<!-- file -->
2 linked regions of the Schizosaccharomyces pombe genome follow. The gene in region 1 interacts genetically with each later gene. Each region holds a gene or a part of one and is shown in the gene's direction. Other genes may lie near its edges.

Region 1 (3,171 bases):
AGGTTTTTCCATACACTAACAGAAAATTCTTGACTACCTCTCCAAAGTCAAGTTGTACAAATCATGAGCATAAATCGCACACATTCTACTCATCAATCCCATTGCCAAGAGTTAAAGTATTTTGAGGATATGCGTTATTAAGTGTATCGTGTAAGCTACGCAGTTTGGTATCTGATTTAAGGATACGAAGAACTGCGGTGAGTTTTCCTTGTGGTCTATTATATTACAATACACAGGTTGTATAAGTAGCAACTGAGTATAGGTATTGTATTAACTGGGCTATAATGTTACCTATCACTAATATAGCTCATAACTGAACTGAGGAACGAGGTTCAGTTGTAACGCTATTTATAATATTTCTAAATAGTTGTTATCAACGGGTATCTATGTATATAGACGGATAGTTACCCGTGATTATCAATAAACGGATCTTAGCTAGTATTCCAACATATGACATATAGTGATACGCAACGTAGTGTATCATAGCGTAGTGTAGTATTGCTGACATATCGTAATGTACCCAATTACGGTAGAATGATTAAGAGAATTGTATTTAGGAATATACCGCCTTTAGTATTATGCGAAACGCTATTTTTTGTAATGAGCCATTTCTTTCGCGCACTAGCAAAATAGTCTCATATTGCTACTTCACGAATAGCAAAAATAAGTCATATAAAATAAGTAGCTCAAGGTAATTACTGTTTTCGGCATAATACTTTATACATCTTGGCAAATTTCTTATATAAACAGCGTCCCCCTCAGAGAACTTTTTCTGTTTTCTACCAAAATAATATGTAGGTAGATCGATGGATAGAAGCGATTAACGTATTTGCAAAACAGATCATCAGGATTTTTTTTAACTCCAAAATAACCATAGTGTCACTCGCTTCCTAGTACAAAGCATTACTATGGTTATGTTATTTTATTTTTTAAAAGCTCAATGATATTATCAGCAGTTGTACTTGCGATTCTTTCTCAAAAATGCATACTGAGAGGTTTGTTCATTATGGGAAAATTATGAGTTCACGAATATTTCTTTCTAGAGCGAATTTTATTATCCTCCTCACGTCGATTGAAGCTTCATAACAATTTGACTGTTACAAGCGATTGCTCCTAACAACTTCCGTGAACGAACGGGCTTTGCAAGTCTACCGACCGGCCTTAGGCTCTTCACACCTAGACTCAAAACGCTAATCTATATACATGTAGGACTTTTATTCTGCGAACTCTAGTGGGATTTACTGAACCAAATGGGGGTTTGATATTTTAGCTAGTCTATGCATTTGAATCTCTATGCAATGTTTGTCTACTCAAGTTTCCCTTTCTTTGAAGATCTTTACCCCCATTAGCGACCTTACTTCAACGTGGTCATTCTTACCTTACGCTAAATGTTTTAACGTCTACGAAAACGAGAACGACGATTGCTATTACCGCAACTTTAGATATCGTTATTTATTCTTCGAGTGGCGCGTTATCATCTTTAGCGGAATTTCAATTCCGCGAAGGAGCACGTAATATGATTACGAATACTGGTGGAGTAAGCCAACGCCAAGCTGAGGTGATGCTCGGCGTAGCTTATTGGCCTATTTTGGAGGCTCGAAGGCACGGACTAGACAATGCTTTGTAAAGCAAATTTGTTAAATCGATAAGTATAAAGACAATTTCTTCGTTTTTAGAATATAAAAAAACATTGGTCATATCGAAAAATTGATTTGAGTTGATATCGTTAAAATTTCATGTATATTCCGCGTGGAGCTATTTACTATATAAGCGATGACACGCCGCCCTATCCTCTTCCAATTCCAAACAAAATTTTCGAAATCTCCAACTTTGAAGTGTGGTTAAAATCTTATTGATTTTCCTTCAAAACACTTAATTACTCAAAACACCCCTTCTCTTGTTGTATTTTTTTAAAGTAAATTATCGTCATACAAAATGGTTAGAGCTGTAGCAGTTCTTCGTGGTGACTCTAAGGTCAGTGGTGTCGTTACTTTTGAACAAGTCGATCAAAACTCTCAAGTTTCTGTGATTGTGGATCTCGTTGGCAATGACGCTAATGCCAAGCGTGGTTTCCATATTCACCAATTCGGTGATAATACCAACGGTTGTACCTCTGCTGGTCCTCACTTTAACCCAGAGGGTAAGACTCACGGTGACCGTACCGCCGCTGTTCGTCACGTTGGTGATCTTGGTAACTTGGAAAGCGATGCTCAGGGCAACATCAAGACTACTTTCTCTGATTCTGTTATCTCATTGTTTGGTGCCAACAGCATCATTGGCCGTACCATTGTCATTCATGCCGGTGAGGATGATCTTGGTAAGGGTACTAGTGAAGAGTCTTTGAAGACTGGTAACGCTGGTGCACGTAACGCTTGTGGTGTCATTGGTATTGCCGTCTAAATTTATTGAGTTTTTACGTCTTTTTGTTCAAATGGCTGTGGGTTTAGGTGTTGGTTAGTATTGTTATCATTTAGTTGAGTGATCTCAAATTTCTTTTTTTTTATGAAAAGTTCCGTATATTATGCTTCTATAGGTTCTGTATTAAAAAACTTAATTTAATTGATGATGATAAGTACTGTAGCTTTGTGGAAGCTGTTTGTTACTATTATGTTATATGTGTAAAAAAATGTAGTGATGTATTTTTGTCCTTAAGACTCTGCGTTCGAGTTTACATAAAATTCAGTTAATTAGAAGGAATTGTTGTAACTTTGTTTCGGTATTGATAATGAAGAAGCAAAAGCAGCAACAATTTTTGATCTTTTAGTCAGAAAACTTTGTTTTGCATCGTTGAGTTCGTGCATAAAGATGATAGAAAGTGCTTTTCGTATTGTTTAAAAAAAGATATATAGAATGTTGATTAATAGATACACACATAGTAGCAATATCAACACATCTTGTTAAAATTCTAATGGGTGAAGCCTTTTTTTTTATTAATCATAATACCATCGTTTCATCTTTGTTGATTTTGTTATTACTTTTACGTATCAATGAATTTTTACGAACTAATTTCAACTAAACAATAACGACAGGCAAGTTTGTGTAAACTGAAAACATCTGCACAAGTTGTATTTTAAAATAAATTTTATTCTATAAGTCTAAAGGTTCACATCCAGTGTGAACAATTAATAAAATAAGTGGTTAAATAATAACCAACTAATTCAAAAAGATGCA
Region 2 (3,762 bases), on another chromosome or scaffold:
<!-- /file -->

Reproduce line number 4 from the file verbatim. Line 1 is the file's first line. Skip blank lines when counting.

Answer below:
Region 2 (3,762 bases), on another chromosome or scaffold: